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General Accounting Office, Communications Privacy: Federal Policy and Actions (GAO/OSI-94-2) (Nov. 4, 1993) (full-text).


This report looked at the battle between agencies within the U.S. federal government over the use of encryption technology to protect against economic espionage.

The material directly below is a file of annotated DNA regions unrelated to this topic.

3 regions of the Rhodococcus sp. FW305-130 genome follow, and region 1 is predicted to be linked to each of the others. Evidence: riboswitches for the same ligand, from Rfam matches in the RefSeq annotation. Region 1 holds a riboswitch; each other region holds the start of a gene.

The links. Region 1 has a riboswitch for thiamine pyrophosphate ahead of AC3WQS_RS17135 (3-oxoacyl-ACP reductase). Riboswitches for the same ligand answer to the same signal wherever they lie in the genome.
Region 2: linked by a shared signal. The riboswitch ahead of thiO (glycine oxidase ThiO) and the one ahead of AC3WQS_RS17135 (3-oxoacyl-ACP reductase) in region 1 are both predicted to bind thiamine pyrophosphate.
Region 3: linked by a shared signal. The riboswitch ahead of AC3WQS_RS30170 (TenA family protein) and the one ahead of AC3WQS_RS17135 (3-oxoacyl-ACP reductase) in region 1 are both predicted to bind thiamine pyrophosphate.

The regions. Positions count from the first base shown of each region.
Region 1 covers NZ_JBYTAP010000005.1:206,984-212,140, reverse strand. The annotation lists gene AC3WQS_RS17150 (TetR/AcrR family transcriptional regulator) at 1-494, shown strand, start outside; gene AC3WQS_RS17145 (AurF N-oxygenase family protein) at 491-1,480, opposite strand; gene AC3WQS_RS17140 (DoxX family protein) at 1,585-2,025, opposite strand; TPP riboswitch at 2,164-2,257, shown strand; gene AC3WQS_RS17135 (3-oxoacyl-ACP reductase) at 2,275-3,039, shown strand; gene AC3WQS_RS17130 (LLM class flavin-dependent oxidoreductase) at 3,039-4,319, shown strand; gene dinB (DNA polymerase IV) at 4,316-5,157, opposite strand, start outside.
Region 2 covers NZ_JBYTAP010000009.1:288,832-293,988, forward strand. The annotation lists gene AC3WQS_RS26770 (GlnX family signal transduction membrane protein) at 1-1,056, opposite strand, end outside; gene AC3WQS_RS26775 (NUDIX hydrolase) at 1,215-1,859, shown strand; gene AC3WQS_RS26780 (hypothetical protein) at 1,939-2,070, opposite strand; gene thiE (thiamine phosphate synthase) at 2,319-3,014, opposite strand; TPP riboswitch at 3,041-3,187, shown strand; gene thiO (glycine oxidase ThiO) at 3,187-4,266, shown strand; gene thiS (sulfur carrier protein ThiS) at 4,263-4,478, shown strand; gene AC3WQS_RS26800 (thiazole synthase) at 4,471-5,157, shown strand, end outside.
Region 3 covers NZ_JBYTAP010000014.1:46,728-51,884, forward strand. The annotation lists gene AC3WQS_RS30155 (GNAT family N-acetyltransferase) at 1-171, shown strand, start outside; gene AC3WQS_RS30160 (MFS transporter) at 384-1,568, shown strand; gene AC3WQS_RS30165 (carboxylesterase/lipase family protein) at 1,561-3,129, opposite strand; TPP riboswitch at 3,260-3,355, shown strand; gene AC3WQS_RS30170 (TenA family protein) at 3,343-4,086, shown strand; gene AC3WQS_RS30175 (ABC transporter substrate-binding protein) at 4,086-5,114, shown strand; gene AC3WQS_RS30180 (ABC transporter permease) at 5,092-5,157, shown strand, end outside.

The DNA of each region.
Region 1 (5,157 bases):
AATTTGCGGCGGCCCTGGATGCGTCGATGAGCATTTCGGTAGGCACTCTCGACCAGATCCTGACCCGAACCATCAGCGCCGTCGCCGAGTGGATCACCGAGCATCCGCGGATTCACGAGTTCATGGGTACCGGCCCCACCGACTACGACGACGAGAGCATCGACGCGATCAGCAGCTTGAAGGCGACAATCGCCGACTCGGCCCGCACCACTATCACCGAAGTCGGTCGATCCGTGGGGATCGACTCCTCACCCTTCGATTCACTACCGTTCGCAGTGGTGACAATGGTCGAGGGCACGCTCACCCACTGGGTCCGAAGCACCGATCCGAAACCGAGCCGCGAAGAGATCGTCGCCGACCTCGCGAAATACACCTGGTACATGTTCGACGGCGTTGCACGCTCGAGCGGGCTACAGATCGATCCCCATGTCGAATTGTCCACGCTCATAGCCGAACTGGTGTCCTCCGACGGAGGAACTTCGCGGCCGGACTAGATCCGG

The report found that: (1) the U.S. computer industry has increasingly used computer and communications equipment with encryption capabilities to protect proprietary information because of the increased risk of economic espionage; (2) national security and law enforcement concerns have led to federal policies that limit the use and export of U.S. commercial encryption technology and hinder its development; (3) the National Institute of Standards and Technology (NIST) and NSA have developed federal cryptographic policies and standards for sensitive, but unclassified information, but they have not sought input from affected business interests, academia, and others; (4) although the Departments of State and Commerce are responsible for setting export controls, NSA plays a major role in determining rules for exporting U.S. products with encryption capabilities; (5) stringent export controls limit U.S. industry's ability to compete in international markets for encryption products; and (6) the FBI proposed legislation would compel telecommunications service providers and private branch exchange operators to ensure that wiretapping needs could be met and prohibit any technology that would impede government interception of electronic communications.